NIH campus modernization, $500 million

I wish my 20 years of observing the wheels of government in motion gave me more confidence that these billions will be spent wisely.

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Tom Mangan posted at 11:03 pm January 20th, 2009 |

Overview of proposed economic stimulus package

Zacks Investment Research offers a detailed overview of the stimulus package introduced last week. It covers the expected “Caterpillar will benefit” angle but also explores a raft of other ways the money will be spent. I liked this part:

Aid to Those Hit Hardest – $106 Billion:

This includes $43 billion for extended unemployment benefits, $39 billion to help those laid off keep their COBRA health benefits, $20 billion to increase food stamps and $4 billion to increase some social security benefits.

These sorts of expenditures are among the ones with the most ‘bang for the buck’ in terms of stimulating the economy. People who are really on the ropes financially are likely to spend the money quickly, which will increase the number of jobs in the economy.

Most econometric studies have found that these sorts of expenditures result in more than $1.50 of economic activity for every $1.00 spent. This is in addition to the obvious humanitarian benefits.

“Humanitarian benefits” rank as “nice to have” but far down on the priority list. Gotta love coverage written for the investor class.

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Tom Mangan posted at 9:22 am January 19th, 2009 |

Caterpillar’s infrastructure prospects, continued

Last week the market told us Caterpillar’s prospects for cashing in on infrastructure investments were overblown. Nevertheless, a lot of people of a more bullish bent think otherwise. A few examples:

  • Forbes: “Stocks like Caterpillar, which makes construction machinery and could benefit from a wave of new federal projects, will bear watching.” (This article offers a nice preview of the week to come, by the way).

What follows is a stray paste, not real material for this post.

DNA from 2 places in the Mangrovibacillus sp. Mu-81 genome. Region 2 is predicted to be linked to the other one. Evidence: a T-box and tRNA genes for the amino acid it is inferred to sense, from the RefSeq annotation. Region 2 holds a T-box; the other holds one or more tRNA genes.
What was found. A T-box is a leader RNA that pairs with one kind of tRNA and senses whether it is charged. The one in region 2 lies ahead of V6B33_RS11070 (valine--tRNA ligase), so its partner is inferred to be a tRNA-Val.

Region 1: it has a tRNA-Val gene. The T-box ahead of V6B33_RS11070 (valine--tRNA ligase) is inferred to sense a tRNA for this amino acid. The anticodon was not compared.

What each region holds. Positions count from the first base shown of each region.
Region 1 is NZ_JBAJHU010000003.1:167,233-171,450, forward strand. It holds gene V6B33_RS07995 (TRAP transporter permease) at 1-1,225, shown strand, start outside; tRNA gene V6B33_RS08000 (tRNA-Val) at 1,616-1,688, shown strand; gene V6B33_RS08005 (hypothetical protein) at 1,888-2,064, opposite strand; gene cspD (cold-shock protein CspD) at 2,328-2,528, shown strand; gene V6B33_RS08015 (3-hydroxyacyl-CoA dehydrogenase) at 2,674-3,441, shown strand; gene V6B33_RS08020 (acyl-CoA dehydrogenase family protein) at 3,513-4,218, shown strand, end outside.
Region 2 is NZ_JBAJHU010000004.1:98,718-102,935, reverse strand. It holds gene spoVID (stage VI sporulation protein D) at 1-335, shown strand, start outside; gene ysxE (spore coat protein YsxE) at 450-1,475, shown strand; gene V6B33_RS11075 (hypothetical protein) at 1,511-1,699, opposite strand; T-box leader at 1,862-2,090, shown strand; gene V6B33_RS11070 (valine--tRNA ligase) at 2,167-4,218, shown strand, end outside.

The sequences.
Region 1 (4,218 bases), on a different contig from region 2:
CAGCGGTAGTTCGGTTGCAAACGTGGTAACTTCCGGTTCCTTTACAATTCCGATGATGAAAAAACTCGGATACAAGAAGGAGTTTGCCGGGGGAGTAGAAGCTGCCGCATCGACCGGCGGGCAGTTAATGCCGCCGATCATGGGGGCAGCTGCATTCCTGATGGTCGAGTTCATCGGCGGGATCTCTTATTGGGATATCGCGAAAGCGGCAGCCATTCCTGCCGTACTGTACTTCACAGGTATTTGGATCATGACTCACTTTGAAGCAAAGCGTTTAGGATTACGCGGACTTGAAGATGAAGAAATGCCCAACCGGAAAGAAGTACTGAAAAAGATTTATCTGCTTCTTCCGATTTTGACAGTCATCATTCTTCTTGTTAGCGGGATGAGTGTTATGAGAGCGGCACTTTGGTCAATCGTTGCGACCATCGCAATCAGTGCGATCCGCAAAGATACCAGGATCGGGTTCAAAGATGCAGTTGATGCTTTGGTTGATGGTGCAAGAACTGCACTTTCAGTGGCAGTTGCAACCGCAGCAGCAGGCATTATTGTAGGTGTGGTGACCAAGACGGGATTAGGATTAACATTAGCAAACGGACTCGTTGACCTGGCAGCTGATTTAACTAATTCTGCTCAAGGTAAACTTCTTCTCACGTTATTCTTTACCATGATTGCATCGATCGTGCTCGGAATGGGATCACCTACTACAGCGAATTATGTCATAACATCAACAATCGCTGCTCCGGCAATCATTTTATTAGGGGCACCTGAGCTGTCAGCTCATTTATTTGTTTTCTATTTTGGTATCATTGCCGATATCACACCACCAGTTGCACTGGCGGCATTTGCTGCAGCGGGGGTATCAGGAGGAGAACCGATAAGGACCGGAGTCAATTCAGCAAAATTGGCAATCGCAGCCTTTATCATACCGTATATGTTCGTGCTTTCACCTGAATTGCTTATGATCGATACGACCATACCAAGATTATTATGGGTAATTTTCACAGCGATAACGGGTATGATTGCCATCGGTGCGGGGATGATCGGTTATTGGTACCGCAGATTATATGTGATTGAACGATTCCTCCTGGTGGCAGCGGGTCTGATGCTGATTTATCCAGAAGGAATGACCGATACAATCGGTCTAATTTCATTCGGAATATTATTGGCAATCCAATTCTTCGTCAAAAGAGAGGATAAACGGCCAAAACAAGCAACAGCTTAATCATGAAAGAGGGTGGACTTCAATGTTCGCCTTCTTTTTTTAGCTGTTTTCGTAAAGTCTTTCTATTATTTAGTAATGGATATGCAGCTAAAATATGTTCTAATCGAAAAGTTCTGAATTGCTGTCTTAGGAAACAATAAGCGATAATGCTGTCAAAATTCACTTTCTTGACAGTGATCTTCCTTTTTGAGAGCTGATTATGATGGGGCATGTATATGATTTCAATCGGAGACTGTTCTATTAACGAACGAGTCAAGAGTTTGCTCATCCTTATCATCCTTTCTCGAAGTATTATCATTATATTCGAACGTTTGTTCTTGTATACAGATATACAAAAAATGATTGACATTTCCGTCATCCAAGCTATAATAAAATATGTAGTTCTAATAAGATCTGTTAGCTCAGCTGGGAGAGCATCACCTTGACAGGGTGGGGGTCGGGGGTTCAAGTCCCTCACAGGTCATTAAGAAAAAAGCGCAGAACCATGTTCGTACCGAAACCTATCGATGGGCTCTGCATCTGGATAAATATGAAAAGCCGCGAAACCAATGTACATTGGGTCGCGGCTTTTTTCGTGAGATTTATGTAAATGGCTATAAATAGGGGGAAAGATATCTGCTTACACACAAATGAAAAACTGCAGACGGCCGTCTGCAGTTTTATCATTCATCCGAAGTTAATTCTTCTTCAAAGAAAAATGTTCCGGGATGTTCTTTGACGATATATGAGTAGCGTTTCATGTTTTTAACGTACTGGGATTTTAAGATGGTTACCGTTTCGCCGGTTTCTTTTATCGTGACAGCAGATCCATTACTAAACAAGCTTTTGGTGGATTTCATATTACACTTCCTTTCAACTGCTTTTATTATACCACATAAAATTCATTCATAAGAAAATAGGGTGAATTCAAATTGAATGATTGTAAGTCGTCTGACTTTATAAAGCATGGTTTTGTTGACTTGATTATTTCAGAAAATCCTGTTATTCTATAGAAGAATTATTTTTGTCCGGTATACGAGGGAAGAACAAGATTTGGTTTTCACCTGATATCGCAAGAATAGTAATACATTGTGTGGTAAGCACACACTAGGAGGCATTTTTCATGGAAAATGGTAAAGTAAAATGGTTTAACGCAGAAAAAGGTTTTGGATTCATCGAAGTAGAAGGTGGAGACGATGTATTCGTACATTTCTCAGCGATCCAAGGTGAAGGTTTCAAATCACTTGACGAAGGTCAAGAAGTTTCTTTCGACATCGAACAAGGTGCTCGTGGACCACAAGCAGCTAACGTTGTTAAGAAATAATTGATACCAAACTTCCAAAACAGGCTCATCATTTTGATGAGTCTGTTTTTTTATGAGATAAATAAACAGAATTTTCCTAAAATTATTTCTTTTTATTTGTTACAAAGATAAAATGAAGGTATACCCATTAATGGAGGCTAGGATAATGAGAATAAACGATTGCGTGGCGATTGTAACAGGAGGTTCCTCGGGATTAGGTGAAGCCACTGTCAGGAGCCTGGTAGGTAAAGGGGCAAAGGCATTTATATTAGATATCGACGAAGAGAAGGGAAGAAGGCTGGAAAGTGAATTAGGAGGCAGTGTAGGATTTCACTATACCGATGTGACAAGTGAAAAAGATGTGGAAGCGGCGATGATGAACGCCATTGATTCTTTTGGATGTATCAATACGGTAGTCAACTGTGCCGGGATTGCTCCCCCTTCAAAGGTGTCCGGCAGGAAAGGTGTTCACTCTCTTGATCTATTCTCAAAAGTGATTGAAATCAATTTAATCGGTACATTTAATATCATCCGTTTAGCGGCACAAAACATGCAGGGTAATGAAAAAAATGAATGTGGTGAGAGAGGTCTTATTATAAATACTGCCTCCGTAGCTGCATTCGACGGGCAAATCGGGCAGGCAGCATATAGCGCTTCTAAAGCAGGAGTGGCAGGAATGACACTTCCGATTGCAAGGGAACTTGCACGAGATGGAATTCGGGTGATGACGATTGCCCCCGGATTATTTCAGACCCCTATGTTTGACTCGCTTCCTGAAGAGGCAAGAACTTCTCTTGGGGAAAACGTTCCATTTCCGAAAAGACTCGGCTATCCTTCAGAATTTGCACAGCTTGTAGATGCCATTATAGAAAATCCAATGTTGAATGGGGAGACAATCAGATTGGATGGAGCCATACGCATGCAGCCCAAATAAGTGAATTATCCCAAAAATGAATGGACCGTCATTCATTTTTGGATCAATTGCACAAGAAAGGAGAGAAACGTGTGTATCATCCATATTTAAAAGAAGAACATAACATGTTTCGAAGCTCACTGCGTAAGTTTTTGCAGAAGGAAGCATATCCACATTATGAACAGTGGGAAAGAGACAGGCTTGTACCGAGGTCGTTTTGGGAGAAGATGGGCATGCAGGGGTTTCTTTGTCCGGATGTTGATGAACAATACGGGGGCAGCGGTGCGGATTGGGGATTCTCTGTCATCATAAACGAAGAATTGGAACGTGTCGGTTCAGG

• Taipan Publishing Group: Have you ever seen the movie Brewster’s Millions? It’s a classic 80s comedy in which Richard Pryor, a minor league baseball player, has to blow 30 million dollars in thirty days – without telling anyone why – in order to inherit $300 million more from an eccentric relative. The use-it-or-lose-it provision made me think of Brewster’s Millions… perhaps updated here as Obama’s Trillions. In order to meet the stimulus-driven desires of Washington, the states are going to have to shovel this road-and-bridge cash out the door, pronto. You can almost hear the CEOs of the big construction companies doing a Homer Simpson: Woo-Hoo!” (Nice list of Cat’s companions in the scrum for Obama bucks)
  • TreeHugger: “A lot of this ethos of infrastructure-equals-jobs comes from the 1930s when you put a lot of guys to work digging ditches and shovelling gravel. And we don’t do that any more.” “You can’t just take unemployed people off the street and have them build roads and overpasses,” he said. Much new funding may well wind up being spent on new machinery rather than hiring, he added. “You might as well just send a cheque to Caterpillar in Illinois.” ” (Also at TreeHugger: Meet Ray LaHood, the Congressman from Caterpillar.“)
  • Architectural Record: “As drafted, the plan calls for roughly $550 billion in spending and $275 billion in tax cuts over two years. The plan would have a major impact on construction: By Engineering News-Record’s calculation, about $135 billion of the spending portion of the plan would go toward construction. Additionally, construction firms would benefit from the plan’s tax incentives, which includes an extension of a provision that allows small companies to write off the costs of equipment and other capital purchases in the year those items are purchased.” (Excellent overview of the Democrats’ stimulus package at this link)